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Volunteers Get High For Police Training On How To Spot Pot Users

SANTA ANA (CBSLA) — Even though recreational marijuana is now legal in California, most people probably wouldn't be comfortable smoking around police officers. But that's exactly what Edson Villegas volunteered to do.

Villegas took part in a "green lab" to help officers, prosecutors and toxicologists identify signs of impairment because drugged driving is becoming a bigger problem on our roads.

"Approximately 75 percent of the DUI arrests that I make nowadays are drug impaired -- more with cannabis than alcohol," said Glendale Police Officer Bryan Duncan.

The volunteer users took field sobriety tests at the beginning of the evening. Then went into a tent and smoked some marijuana. When they went back and took the same field sobriety tests, officers could see if there were any changes in their mental or physical abilities.

"Whether it's lack of convergence in the eyes, divided attention issues, your ability to do two tasks at one time," said Officer Duncan.

Chris Halsor started running green labs like this in Colorado, when marijuana became legal there. He's hoping these exercises will help Californians figure out how to maintain public safety in this new environment.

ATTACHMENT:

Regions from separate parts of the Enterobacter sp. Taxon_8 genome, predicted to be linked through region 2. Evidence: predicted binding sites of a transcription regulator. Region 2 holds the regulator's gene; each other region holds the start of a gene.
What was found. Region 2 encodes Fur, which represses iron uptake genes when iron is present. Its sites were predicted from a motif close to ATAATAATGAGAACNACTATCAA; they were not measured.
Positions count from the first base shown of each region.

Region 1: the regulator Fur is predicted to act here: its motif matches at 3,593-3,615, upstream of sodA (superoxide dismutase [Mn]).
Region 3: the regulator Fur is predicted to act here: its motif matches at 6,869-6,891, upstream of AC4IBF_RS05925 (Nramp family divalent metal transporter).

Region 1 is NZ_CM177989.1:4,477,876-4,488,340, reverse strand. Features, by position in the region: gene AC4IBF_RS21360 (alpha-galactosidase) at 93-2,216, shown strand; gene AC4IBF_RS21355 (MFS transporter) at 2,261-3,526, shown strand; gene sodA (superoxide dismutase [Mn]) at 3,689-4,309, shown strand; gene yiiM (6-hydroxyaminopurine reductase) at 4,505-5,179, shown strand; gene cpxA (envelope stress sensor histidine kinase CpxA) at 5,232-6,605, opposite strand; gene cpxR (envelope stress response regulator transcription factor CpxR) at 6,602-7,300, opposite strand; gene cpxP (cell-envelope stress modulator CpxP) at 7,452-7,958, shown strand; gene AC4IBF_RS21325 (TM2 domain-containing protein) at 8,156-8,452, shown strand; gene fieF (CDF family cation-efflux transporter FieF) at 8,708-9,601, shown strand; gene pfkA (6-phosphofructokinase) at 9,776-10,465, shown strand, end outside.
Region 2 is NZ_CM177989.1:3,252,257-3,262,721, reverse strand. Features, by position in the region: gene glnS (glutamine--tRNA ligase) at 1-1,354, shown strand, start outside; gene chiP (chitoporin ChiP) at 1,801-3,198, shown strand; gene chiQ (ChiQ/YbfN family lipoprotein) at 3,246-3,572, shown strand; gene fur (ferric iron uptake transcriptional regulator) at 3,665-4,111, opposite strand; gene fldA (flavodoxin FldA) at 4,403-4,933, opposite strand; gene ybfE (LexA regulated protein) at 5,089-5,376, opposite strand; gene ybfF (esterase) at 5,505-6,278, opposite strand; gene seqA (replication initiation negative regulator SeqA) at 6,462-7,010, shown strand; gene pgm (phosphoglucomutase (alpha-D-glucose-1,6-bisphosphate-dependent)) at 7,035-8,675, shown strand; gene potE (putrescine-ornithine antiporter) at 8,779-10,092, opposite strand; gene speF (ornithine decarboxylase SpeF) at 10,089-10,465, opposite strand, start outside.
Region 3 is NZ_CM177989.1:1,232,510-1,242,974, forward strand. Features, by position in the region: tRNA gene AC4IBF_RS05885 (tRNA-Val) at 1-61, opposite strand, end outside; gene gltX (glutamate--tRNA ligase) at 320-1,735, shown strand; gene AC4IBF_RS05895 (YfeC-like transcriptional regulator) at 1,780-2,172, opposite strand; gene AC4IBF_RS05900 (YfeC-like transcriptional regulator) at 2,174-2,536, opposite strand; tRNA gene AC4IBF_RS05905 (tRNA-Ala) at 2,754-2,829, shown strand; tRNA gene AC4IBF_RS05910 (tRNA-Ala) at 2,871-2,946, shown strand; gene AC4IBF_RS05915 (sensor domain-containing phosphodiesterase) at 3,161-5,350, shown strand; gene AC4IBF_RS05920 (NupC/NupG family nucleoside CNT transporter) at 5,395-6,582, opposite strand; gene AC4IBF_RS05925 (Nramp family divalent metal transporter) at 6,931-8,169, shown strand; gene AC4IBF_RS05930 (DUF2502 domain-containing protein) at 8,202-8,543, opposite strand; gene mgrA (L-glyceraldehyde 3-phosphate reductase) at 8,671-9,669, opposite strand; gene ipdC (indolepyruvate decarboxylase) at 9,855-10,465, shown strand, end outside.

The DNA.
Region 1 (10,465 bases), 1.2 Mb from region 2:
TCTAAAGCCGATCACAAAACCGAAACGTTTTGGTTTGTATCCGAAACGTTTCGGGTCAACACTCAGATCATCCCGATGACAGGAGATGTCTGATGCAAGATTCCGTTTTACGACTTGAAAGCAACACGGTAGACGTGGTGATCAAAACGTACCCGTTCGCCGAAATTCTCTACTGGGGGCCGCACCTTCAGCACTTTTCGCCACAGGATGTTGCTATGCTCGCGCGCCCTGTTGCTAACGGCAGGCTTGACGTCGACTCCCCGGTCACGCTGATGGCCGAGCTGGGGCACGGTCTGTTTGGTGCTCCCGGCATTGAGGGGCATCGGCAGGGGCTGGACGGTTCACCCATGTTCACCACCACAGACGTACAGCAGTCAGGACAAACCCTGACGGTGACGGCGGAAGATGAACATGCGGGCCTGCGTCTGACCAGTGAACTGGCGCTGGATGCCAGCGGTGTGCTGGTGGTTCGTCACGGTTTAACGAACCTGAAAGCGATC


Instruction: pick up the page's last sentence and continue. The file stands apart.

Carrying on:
"I think we have some detection tools that are out there," said Chris Halsor, founder of Understanding Legal Marijuana. "There are a lot of questions of do we need better tools out there? The science is severely lagging behind the policy, in part because it still is illegal federally."

The volunteers were happy to do their part, so officers know they can't judge every marijuana user the same way.

"It's different for everyone. If you're an avid user and you use it more, it's going to affect you differently," said marijuana user Sebastian Dominguez.

Like Villegas, he admits that he shouldn't get behind the wheel after smoking, and he says he doesn't.

"If I'm high, I don't want to drive," said Villegas. "Like why? If I'm high, I just want to sit there."

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